The biting cold air clouds my breath as I trudge down the High Street. Half-melted snow, which fell during the night, has thoroughly permeated my socks, my chapped lips are as painful as a stained-glass window and, to compound this misery, my frozen fingers have just fallen off.
But the picturesque scene that greets me upon entering the Botanic Garden is recompense enough for my troubles. A white carpet of snow, undisturbed and perfect, has been laid across the grass. Skeletal trees dapple the sunlight. Magdalen’s bells ring out stridently.
Dr Stephen Harris, acting director of the Botanic Garden, shakes me warmly by the hand. Snow crunches and squeaks beneath our feet as we wander around and he begins to tell me about the Garden’s history.
The result of a £5000 donation by Sir Henry Danvers, who would later become the first Earl of Danby, the Botanic Garden officially opened on 16th July 1621, Harris tells me. A Latin inscription, carved into Nicholas Stone’s spectacular gateway, commemorates Danvers’ generosity, and records that the gift was made for “the glory of God and the greatest honour of King Charles I”.
The land itself, used as a Jewish burial ground in medieval times, was rented from Magdelen College and the four walls that were built to enclose the Garden have remained virtually unchanged since their completion in the 1630s.
According to the original plans, which remain in the University Archives, these walls were to be “well fair and sufficient as All Souls’ College walls, Magdalen College Tower, or any of the fairest buildings in Oxford both for truth and beauty”.
“The soil quality had to be improved at first”, Harris explains, “so thousands of cartloads of dung from the city and from the colleges was dumped here in order to create a really good soil.”
I ask Harris how closely linked the University and the Garden are, beyond the much-appreciated contribution of tonnes and tonnes of manure.
“The garden itself is a department of the University, and it also has very close ties with the Department of Plant Sciences,” Harris gestures towards the buildings that make up the North Wall”, which actually occupied these buildings until 1953, so there is a very intimate connection there.”
Since its foundation, the Garden has grown (pardon the pun). It now comprises the original Walled Garden; the Lower Garden, an area outside the wall bordered by the river Cherwell; a series of glasshouses which emulate a variety of worldwide climates; and the Harcourt Arboretum, a 130-acre site a few miles outside the city, containing hundreds of different tree species.
We pause by a tall, thick-trunked tree. Its bark has a reddish hue that is gloriously vibrant in the low, winter sunlight. Harris’ knowledge and enthusiasm is evident as he tells me about it.
“This is a species called Dawn Redwood. It’s one of these trees that is considered to be a living fossil and it was first discovered in China in 1946. This actual tree was raised from one of the very first seeds that came into the UK.”
There seems to be something historically significant about almost every plant. We pause again by the entrance to the lower garden, an area outside the walls not included in the original plans, where an impressive Yew tree stands guard.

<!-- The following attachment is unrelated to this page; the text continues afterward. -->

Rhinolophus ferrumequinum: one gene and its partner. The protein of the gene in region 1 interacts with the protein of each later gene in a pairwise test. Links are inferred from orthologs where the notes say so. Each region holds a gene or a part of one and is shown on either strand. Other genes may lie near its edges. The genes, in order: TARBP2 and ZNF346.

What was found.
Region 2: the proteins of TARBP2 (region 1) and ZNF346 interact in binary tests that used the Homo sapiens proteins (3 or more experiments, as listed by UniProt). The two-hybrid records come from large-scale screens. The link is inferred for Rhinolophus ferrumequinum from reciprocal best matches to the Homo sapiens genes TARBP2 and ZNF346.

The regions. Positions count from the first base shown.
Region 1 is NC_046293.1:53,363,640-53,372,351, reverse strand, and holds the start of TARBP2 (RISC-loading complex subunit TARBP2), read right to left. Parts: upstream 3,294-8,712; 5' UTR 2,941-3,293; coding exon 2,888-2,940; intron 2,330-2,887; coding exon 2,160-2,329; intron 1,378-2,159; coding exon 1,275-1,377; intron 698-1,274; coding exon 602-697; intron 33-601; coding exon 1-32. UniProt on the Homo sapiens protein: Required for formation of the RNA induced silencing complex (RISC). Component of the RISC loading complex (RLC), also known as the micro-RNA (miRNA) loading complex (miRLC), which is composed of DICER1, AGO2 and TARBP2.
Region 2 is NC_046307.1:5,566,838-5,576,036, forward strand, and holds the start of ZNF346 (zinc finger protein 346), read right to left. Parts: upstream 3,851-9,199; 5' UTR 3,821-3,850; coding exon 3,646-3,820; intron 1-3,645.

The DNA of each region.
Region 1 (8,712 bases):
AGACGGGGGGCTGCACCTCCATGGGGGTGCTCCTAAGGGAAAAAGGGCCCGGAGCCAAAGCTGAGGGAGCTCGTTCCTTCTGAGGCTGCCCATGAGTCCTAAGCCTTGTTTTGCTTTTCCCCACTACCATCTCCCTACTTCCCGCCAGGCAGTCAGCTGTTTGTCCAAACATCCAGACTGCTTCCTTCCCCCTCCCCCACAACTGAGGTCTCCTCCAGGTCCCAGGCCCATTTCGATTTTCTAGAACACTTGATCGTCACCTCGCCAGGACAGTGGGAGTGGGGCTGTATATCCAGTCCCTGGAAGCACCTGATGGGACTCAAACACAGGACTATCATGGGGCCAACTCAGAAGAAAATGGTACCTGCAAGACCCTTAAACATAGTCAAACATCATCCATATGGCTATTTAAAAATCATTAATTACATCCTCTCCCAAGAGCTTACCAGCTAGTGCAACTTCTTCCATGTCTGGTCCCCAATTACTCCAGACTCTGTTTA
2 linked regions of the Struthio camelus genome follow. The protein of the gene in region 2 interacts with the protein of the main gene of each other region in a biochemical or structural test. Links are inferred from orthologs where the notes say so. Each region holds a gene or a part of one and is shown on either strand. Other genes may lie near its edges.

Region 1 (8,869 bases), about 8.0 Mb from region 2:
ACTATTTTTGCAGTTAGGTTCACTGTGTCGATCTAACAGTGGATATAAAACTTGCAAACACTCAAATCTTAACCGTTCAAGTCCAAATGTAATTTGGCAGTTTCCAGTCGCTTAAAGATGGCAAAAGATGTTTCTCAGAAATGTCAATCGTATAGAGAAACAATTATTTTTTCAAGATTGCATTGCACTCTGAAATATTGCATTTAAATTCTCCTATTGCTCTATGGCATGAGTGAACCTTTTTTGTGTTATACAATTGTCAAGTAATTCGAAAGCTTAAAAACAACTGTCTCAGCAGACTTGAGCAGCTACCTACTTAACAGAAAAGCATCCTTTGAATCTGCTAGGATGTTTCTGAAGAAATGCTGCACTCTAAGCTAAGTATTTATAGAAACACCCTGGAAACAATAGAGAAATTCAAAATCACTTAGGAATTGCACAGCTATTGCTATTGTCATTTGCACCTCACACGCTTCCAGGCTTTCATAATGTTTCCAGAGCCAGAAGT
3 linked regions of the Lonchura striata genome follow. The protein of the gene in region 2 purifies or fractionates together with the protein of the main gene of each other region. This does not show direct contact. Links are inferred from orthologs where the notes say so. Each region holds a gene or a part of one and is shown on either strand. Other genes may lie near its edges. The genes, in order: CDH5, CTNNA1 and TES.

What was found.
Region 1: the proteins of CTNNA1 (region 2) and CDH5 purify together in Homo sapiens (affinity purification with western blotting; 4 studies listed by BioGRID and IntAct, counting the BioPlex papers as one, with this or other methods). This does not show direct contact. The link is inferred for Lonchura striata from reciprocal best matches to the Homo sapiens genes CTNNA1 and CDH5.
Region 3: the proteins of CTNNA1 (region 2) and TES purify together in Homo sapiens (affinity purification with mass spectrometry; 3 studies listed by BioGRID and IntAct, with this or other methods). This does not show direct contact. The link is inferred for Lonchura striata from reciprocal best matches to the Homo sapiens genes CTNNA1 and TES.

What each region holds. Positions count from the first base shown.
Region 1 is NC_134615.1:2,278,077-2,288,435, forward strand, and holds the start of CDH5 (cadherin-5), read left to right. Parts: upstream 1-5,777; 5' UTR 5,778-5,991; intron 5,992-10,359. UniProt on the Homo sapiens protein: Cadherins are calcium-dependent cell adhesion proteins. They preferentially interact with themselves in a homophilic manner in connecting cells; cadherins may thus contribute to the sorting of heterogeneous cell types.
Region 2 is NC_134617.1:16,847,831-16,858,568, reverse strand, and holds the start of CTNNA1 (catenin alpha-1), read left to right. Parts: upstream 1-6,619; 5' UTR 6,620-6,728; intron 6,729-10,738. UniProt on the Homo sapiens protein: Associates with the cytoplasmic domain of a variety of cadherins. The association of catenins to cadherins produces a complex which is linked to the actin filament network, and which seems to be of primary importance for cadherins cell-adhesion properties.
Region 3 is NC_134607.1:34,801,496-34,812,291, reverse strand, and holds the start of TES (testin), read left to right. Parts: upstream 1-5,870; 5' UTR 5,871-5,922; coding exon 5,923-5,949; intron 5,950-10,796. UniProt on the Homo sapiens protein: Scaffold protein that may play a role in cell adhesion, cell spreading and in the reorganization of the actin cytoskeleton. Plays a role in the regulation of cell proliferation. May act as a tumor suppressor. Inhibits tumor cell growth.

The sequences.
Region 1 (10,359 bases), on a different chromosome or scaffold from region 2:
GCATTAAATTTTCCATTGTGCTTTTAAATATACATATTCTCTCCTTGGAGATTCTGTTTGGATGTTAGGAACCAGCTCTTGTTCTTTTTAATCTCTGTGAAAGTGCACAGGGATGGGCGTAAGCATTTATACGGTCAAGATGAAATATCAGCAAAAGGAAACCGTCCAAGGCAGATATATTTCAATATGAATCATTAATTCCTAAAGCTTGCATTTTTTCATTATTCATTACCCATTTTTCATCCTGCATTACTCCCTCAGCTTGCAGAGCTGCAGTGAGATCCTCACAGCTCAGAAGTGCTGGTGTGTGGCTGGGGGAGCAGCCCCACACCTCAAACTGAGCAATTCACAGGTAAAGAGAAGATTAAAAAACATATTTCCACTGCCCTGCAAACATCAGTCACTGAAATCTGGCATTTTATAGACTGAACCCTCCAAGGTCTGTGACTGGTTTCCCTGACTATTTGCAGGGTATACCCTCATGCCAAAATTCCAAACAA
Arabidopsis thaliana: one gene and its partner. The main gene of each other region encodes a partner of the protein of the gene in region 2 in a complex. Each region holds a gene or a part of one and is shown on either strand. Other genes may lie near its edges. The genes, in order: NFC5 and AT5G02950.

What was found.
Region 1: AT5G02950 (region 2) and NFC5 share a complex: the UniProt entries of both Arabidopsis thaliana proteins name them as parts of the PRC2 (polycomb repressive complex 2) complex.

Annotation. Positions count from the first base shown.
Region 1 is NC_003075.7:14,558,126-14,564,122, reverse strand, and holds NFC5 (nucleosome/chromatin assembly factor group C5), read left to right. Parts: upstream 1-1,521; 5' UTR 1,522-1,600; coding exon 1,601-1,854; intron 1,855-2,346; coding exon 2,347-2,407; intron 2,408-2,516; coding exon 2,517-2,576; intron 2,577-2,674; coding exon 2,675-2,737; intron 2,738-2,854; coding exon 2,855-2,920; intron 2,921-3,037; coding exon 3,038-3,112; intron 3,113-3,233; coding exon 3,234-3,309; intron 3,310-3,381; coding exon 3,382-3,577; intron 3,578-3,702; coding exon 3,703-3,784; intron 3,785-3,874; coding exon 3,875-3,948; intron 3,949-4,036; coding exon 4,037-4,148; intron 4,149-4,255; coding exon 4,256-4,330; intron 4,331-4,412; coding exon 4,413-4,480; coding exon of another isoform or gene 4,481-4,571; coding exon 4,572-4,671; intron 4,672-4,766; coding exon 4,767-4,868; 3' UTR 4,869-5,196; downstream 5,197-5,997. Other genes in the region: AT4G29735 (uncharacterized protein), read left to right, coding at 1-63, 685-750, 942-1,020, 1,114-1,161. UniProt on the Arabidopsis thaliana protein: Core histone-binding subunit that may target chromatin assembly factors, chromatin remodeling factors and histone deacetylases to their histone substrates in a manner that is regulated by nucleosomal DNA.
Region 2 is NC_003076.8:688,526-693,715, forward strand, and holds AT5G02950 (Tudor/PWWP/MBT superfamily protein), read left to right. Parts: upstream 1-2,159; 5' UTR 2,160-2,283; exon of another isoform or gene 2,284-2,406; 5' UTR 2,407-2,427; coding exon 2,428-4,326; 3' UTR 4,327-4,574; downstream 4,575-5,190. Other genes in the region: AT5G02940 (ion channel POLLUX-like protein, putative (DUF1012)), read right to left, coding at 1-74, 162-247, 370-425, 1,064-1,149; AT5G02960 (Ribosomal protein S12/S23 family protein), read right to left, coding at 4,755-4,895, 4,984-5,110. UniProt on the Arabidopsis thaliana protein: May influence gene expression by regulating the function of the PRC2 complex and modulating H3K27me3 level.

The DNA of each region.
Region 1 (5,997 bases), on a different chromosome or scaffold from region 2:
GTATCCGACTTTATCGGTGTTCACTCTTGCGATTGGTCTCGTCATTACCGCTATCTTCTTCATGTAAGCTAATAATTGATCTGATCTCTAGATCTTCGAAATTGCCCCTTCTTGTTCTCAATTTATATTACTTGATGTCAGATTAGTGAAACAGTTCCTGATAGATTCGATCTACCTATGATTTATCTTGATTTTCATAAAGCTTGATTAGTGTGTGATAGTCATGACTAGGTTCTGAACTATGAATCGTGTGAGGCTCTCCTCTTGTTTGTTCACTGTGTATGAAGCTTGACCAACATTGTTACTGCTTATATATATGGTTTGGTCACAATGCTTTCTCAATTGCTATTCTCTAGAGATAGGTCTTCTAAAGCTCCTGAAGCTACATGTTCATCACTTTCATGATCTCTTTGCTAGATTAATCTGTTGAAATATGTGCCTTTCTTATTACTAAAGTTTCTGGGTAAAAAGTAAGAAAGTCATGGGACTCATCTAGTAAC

“This is the oldest tree in the garden”, Harris informs me. “It was planted by the first keeper of the Garden, a German named Jacob Bobart, in 1645. It’s actually mentioned in a catalogue written by Bobart in 1648.”
The yew tree, like many other plants in the Garden, serves not only a botanical purpose, but a medicinal one as well.
“Back in the 17th and 18th Century, the only effective sources of medicine were plants”, Harris explains. “That’s still true today to some extent, because in many ways, plants can synthesise very complex chemicals much, much easier than we can.”
“There is a chemical isolated from Yew trees that is very important in treating cancer, for example. Belladona and Mandrake provide very important anaesthetics. We have a whole series of beds with these medicinal plants in.”
We approach these beds and I am mildly surprised when I notice the presence of a certain green-leaved herb.
“We do grow cannabis in the gardens”, Harris laughs, “but not that cannabis. Ours has no THC in it. We still need a home office licence for it, though.”
The Garden also plays an important role in conservation.
“First and foremost, the Garden helps the conservation agenda through educating people”, Stephen explains, “but we do have some plants here that are really rather rare. We’re particularly heavily involved with the protection of two local species, a little violet and a small bedstraw. We think about conservation on a local, a national, and an international level.”
Harris admits that for most, the Garden is primarily a place of relaxation.
“It’s an open space which is generally quiet and peaceful, and is a very pleasant place to spend time. We’re not seeing it at its best now, but in the Spring and Summer, it is genuinely stunning.”
“It’s amazing to think that this garden has been here for nearly 400 years. We’re standing in a space where generations and generations of students and academics have moved and walked and discussed.”
“Linnaeus, Humboldt, Darwin, Tolkein, Carroll – they have all worked within these four walls. This is such an amazing space that I suspect quite a few students don’t know is here.”
As we shake hands and head towards the exit, I am forcibly reminded of Sebastian’s comment in Evelyn Waugh’s Brideshead Revisited. It seems beautifully pertinent.
“Oh, Charles, what a lot you have to learn! There’s a beautiful arch there and more different kinds of ivy than I knew existed. I don’t know where I should be without the Botanical gardens.”